If you have been following me on Instagram or Facebook for a while, you know that Mango Sticky Rice is one of my favorite sweets ever. And this is especially true when you can turn this naturally gluten free dessert in a healthy gluten free recipe!!
Read on and I will show how to turn this yummy treat in a refined sugar free dessert.
The first time I tried Mango Sticky Rice I was just in the right place: Bangkok. As you can imagine, mangos in Thailand are the best in the whole world! Anywhere you go, from Chiang Mai to Phuket, you’ll find food carts selling fresh mangos. For only 60 Baths, a man peels and cuts the fruit right in front of you. The pulp, ripe and succulent, smells fantastic. And the taste definitely lives up to its fragrance.
This is the healthy fast food I’d love to see more often!
All Thai mangos, when ripe, are sweet and juicy, but the ‘Nam Dok Mai‘, a silky variety whose name means ‘flower water’ or ‘nectar’, is the best choice to accompany Sticky Rice. The skin is deep yellow and slightly wrinkly; the flesh is dark orange and fibre-free, incredibly soft and delicate. Can you imagine how good it tastes when matched with a delicious sticky rice pudding infused with a luscious coconut cream?
Even though apparently Mango Sticky Rice is very simple to make and only consists of rice, coconut milk, sugar and a pinch of salt, while in Thailand I wanted to learn to recreate that awesome texture to perfection. And that’s why I decided to take a cooking class in Chiang Mai and learn directly from the locals.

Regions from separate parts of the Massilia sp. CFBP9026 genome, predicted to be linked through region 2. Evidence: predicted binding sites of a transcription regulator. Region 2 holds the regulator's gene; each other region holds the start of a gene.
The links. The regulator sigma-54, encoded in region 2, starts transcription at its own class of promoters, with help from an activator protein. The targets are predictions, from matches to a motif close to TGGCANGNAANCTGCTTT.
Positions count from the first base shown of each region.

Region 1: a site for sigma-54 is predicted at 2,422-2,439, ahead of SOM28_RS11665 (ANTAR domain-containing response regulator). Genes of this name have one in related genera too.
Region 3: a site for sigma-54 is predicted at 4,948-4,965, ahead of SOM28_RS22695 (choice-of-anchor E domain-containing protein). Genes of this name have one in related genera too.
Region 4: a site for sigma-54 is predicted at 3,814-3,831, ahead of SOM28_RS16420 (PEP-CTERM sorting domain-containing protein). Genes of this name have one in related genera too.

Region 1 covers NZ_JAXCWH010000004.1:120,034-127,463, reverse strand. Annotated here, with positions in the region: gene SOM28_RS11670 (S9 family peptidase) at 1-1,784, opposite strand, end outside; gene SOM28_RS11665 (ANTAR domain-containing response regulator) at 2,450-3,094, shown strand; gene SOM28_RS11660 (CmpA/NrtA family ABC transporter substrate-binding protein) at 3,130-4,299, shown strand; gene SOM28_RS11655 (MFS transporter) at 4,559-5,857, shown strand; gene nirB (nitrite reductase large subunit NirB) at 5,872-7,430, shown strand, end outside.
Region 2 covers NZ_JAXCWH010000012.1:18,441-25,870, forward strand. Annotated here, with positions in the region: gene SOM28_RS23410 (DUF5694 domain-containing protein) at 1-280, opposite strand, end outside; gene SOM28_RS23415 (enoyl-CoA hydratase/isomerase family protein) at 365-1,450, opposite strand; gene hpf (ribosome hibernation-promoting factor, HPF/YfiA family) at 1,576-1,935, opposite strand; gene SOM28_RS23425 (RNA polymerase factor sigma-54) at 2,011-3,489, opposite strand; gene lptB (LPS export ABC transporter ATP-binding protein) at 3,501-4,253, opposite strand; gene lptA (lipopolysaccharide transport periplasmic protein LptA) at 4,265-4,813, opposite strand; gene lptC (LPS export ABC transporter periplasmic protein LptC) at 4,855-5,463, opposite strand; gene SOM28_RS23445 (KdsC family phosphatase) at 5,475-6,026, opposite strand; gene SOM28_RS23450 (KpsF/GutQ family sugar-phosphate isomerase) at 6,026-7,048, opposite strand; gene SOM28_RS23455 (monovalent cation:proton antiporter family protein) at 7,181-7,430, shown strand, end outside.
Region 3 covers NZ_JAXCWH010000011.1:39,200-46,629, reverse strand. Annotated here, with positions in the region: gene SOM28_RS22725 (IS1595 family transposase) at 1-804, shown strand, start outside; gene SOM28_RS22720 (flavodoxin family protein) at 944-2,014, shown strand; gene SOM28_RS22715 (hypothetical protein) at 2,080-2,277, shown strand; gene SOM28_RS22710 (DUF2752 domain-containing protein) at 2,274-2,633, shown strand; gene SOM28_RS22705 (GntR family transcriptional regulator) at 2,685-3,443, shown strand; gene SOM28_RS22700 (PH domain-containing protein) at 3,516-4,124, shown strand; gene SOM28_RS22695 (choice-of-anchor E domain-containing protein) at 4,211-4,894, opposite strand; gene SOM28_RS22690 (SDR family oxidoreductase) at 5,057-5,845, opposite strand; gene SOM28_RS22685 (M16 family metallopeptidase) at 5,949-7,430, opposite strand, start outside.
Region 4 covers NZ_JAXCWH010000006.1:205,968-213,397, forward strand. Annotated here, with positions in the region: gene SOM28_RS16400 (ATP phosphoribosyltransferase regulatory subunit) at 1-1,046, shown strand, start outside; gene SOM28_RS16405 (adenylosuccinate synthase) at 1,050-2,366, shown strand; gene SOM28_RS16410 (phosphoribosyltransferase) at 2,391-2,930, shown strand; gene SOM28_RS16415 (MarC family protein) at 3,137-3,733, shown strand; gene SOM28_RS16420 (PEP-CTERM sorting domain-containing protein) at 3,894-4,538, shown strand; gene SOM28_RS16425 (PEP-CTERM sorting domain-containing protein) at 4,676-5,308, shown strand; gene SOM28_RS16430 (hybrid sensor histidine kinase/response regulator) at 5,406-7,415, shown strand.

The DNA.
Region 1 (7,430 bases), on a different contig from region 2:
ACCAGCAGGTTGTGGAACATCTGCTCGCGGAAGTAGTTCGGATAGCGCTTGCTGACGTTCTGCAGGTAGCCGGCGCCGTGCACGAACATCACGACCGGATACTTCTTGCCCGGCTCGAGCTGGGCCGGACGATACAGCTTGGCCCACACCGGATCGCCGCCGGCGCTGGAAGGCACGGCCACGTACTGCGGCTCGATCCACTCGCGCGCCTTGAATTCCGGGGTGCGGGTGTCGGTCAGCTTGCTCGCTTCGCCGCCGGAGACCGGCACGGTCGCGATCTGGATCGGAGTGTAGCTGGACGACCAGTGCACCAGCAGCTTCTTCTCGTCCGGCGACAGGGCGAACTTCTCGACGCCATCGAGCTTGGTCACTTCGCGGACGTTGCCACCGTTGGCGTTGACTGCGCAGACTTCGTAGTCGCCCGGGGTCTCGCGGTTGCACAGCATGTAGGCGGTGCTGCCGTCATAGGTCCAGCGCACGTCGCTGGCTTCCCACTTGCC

Here I will share with you what I learned, together with the quick tricks that can turn a delicious treat into a healthy gluten free recipe as well!
In fact, while the traditional recipe calls for white sugar, this version is a refined sugar free dessert that’s pure bliss nonetheless. —Ambra Torelli
Thai Sticky Rice or Thai Glutinous Rice (available in Asian grocery stores)
Before you start, make sure you have the right rice. Using regular rice would completely change the texture of this recipe. The only acceptable alternative is to use black sticky rice, which is also commonly used in various desserts typical of South East Asia.
Soak the dry sticky rice in water for about 1 hour to get rid of the excessive starch. Drain the rice and rinse it thoroughly
Using a steamer, cook the rice over low to medium heat for about 20 minutes.
While the rice is cooking, start preparing the coconut sauce by blending coconut milk, salt and dates in a high speed blender (I used a Vitamix) until completely smooth. Replacing white sugar with dates is the key to turn this dish into a refined sugar free dessert.
Set aside ⅔ of the coconut milk & date blend (you’ll mix this to the rice itself) and use the rest to prepare the thicker coconut sauce that you’ll top your dessert with.
Place the liquid mixture for the thicker sauce in a pan over low heat and sift in the corn starch, mixing constantly to prevent lumps until the cream is thick and velvety.
When the rice is ready, transfer it into a large pan over low heat and pour the remaining ⅔ of coconut blend over it, stirring gently until the liquid is completely absorbed.
Place the sticky rice on a serving dish. Peel and slice the mangos and arrange them next to the rice. Pour the thicker sauce over the rice and sprinkle some toasted sesame seeds on top.